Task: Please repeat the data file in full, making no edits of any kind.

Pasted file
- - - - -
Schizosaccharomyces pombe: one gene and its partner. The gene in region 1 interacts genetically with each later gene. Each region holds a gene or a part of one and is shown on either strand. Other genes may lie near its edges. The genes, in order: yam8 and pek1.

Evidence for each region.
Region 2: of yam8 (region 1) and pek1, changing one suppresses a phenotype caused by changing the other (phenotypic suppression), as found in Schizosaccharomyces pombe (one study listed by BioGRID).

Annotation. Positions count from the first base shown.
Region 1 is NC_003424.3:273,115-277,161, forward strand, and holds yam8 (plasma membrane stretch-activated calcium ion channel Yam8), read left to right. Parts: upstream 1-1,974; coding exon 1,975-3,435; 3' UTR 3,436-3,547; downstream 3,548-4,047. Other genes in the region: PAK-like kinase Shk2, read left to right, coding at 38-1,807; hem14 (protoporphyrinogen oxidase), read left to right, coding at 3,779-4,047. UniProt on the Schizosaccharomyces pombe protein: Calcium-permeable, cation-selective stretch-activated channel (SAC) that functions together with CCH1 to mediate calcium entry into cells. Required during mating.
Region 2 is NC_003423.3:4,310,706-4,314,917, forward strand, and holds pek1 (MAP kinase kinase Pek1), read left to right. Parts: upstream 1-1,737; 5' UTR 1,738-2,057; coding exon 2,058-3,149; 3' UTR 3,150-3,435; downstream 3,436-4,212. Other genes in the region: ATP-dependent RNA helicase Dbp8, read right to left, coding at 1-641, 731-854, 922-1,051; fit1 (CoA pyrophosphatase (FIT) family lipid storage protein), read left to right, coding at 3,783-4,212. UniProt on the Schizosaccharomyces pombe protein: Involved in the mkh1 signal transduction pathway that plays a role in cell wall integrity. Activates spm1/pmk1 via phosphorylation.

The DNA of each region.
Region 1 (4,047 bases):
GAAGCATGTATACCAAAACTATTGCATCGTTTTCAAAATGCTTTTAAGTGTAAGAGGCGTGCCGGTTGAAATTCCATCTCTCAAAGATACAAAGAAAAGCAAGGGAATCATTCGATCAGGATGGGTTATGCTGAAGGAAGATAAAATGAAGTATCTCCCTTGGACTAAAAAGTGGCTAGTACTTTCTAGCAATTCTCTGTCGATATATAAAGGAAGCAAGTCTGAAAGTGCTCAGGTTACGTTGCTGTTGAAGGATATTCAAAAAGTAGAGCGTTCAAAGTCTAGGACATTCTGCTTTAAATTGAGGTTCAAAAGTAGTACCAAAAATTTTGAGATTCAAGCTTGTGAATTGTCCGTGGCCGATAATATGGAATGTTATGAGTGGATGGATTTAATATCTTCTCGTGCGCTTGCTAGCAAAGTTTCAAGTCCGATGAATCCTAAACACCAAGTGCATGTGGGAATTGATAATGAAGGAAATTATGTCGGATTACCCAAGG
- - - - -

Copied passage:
Schizosaccharomyces pombe: one gene and its partner. The gene in region 1 interacts genetically with each later gene. Each region holds a gene or a part of one and is shown on either strand. Other genes may lie near its edges. The genes, in order: yam8 and pek1.

Evidence for each region.
Region 2: of yam8 (region 1) and pek1, changing one suppresses a phenotype caused by changing the other (phenotypic suppression), as found in Schizosaccharomyces pombe (one study listed by BioGRID).

Annotation. Positions count from the first base shown.
Region 1 is NC_003424.3:273,115-277,161, forward strand, and holds yam8 (plasma membrane stretch-activated calcium ion channel Yam8), read left to right. Parts: upstream 1-1,974; coding exon 1,975-3,435; 3' UTR 3,436-3,547; downstream 3,548-4,047. Other genes in the region: PAK-like kinase Shk2, read left to right, coding at 38-1,807; hem14 (protoporphyrinogen oxidase), read left to right, coding at 3,779-4,047. UniProt on the Schizosaccharomyces pombe protein: Calcium-permeable, cation-selective stretch-activated channel (SAC) that functions together with CCH1 to mediate calcium entry into cells. Required during mating.
Region 2 is NC_003423.3:4,310,706-4,314,917, forward strand, and holds pek1 (MAP kinase kinase Pek1), read left to right. Parts: upstream 1-1,737; 5' UTR 1,738-2,057; coding exon 2,058-3,149; 3' UTR 3,150-3,435; downstream 3,436-4,212. Other genes in the region: ATP-dependent RNA helicase Dbp8, read right to left, coding at 1-641, 731-854, 922-1,051; fit1 (CoA pyrophosphatase (FIT) family lipid storage protein), read left to right, coding at 3,783-4,212. UniProt on the Schizosaccharomyces pombe protein: Involved in the mkh1 signal transduction pathway that plays a role in cell wall integrity. Activates spm1/pmk1 via phosphorylation.

The DNA of each region.
Region 1 (4,047 bases):
GAAGCATGTATACCAAAACTATTGCATCGTTTTCAAAATGCTTTTAAGTGTAAGAGGCGTGCCGGTTGAAATTCCATCTCTCAAAGATACAAAGAAAAGCAAGGGAATCATTCGATCAGGATGGGTTATGCTGAAGGAAGATAAAATGAAGTATCTCCCTTGGACTAAAAAGTGGCTAGTACTTTCTAGCAATTCTCTGTCGATATATAAAGGAAGCAAGTCTGAAAGTGCTCAGGTTACGTTGCTGTTGAAGGATATTCAAAAAGTAGAGCGTTCAAAGTCTAGGACATTCTGCTTTAAATTGAGGTTCAAAAGTAGTACCAAAAATTTTGAGATTCAAGCTTGTGAATTGTCCGTGGCCGATAATATGGAATGTTATGAGTGGATGGATTTAATATCTTCTCGTGCGCTTGCTAGCAAAGTTTCAAGTCCGATGAATCCTAAACACCAAGTGCATGTGGGAATTGATAATGAAGGAAATTATGTCGGATTACCCAAGG